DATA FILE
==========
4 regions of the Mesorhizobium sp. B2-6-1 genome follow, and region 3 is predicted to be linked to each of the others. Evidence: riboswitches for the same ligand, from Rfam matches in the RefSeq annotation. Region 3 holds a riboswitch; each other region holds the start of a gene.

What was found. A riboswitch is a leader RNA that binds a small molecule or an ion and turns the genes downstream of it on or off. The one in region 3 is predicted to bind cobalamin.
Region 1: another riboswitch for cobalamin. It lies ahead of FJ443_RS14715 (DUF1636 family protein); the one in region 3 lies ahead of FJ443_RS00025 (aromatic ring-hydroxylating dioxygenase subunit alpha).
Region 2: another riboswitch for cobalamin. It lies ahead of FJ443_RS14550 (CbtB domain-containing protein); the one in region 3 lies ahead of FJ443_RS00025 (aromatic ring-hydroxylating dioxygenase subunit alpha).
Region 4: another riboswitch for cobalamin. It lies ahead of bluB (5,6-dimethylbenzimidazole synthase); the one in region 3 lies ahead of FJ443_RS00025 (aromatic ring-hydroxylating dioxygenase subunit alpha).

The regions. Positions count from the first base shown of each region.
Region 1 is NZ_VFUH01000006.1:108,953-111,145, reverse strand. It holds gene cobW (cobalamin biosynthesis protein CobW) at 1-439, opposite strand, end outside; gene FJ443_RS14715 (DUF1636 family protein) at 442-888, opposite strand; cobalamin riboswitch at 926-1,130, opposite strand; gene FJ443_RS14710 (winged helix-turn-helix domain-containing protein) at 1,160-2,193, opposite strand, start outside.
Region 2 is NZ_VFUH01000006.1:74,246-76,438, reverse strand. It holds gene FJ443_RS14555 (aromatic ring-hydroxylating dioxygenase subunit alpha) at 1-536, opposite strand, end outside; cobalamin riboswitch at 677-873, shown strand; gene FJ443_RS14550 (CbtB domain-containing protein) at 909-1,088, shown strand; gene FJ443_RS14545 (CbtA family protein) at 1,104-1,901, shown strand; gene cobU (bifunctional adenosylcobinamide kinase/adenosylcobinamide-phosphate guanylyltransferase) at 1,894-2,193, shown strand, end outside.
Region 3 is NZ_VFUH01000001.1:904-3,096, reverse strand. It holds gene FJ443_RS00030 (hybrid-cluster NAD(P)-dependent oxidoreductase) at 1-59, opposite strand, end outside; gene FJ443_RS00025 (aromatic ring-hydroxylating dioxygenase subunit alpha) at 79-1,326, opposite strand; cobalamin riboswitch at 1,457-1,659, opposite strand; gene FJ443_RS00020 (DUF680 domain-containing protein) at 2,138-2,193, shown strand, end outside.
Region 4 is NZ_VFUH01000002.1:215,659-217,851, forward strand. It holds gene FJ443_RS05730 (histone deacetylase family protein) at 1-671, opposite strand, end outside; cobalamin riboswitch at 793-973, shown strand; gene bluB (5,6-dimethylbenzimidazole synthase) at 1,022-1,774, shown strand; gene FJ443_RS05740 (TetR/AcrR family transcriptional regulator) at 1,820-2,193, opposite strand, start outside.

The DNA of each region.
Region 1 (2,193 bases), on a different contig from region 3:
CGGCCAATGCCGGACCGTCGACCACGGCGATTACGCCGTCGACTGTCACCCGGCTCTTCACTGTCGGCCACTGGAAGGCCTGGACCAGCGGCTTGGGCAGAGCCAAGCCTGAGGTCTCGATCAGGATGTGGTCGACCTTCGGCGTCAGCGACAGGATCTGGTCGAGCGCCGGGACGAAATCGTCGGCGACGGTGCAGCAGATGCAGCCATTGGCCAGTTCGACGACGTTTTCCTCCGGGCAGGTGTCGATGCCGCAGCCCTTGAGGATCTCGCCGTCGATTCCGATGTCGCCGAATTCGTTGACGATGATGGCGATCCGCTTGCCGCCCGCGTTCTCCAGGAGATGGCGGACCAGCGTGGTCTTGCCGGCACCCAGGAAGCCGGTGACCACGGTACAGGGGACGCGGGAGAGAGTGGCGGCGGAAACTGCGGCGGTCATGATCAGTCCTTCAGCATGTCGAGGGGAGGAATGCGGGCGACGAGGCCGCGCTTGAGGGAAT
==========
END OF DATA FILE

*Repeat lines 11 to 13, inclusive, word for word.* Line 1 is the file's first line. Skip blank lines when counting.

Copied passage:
The DNA of each region.
Region 1 (2,193 bases), on a different contig from region 3:
CGGCCAATGCCGGACCGTCGACCACGGCGATTACGCCGTCGACTGTCACCCGGCTCTTCACTGTCGGCCACTGGAAGGCCTGGACCAGCGGCTTGGGCAGAGCCAAGCCTGAGGTCTCGATCAGGATGTGGTCGACCTTCGGCGTCAGCGACAGGATCTGGTCGAGCGCCGGGACGAAATCGTCGGCGACGGTGCAGCAGATGCAGCCATTGGCCAGTTCGACGACGTTTTCCTCCGGGCAGGTGTCGATGCCGCAGCCCTTGAGGATCTCGCCGTCGATTCCGATGTCGCCGAATTCGTTGACGATGATGGCGATCCGCTTGCCGCCCGCGTTCTCCAGGAGATGGCGGACCAGCGTGGTCTTGCCGGCACCCAGGAAGCCGGTGACCACGGTACAGGGGACGCGGGAGAGAGTGGCGGCGGAAACTGCGGCGGTCATGATCAGTCCTTCAGCATGTCGAGGGGAGGAATGCGGGCGACGAGGCCGCGCTTGAGGGAAT